Home > Editorial, The Industry Cosign > I Made A Baby With the Devil: A Black Mom’s Story of Parenting and Domestic Abuse

I Made A Baby With the Devil: A Black Mom’s Story of Parenting and Domestic Abuse


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Many years ago, I met a man who seemed normal, but was actually the devil. Well, not literally the devil.  He was more like the guy the devil would turn to when he needed to be amused or inspired. This escaped me when we met and I fell in love with him. I thought, “Yes! This is who I wish to create a child with.”

I should have seen the red flags—there were plenty. I can see them clearly now, but the thing about red flags is that they wave quietly, like a soft whisper. Red flags should come with loud horns or a Justin Bieber CD—you know, something that makes the soul shudder and ache.  But no, they just wave back and forth like a gentle tropical breeze, caressing the illusion of happy and cloaking poor judgment.

When I was pregnant, my son’s DNA provider promised me that he would stop being verbally and physically abusive. I should have known he was lying when he also promised me world peace and a moon-walking Unicorn. Domestic abusers don’t stop the violence because their women are pregnant—in all-too-many cases, they increase it. But I believed every word he said. It was easier to believe and accept this fantasy instead of facing the life I had created for myself.

I clung to denial as if it were my security blanket and avoided reality during my entire pregnancy. He was the local Karaoke King, and charmed both men and women each night.  They figured since he had a sweet and sensational voice that meant he had a soul. In public we looked like any other couple. It was easy; we both had our scripts and knew our lines well. His role was to play the devoted soon-to-be father, doting over me and my every need, collecting kudos and pats on the back from his karaoke fans.  My role was to smile and nod and pretend that the person on the stage was the same person I was going home with.  There was no need to explain any scratches or bruises as they were well hidden. He knew how to land his fists and I knew how to dress accordingly.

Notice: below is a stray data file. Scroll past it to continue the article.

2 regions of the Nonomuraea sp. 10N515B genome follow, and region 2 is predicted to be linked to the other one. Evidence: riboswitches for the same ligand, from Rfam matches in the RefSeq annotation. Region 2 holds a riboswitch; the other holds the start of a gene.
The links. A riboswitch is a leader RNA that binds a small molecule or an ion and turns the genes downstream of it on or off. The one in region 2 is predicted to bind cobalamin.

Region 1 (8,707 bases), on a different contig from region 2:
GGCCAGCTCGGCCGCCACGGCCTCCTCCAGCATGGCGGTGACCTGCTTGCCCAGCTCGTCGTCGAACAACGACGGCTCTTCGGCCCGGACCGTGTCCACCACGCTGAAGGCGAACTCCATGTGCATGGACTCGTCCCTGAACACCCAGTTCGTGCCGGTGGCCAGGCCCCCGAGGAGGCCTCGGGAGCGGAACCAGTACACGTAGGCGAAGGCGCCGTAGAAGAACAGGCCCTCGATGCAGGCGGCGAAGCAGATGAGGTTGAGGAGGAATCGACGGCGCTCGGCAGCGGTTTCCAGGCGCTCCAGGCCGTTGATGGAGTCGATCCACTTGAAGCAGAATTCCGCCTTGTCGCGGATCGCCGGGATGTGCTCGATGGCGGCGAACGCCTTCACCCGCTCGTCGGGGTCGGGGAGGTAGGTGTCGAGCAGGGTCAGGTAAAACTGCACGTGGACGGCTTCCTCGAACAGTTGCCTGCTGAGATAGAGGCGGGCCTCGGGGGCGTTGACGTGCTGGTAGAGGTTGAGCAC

The day my son was born I said that I wanted to stay with my mom for a few days, as I knew nothing at all about taking care of a newborn infant. This was enough to create an explosion in the hospital. Yelling at me through grinding teeth, he repeatedly hit my arm where the IV went in. Needless to say, when my son and I left the hospital, we went to our apartment and not my parent’s home.

I spent the first night with my new baby alone, with no one to help me and with no food in the house. The proud father spent the night out collecting “congratulations” from his Karaoke fans.

I fear that my inability to forgive him is because I do not forgive myself. While I love my son with the totality of my heart, I know deep down that this man should not have been my son’s father. I feel such shame for inviting this monster into my life.

My son should be here. His life has purpose. But I regret allowing this man the platform to say the word “father.”  Every time he does, the word should slide down his throat like a razor.

My boyfriend who has been my best friend for close to 17 years was listening to me vent one day.  Instead of joining me in my hate-fest, he told me that I need to forgive this bama.  He told me “the hate that you have for this person is not hurting or affecting him, as he has moved on with his life.  And the more hate you have only binds your own love.  It holds you back from being who you are trying to be.”


Love always seems to be the answer.  I know that had this man at any point been there for my son, I would’ve had the strength to stop poking needles in my DNA-Voodoo Doll.  I remember telling him, “Don’t worry about the child support. Do what you can. Just be there for the baby.”  He chose to provide neither child support nor presence for my son.  He chose to not be a man. Love, huh?

As I write this, I am reminded of this quote: “Holding on to anger is like grasping a hot coal with the intent of throwing it at someone else; you are the one getting burned.” – The Buddha

I am hopeful that one day I’ll write a follow up article to share the wonders and power of love.  But for today, I will embrace the hot coal and endure the pain.

Michelle Bond is a writer. A mother. A Flower Child. All of these things… not necessarily in that order. She’s written for Today’s Black Woman and regional publications. Visit her at CoffeeBreakDMV.


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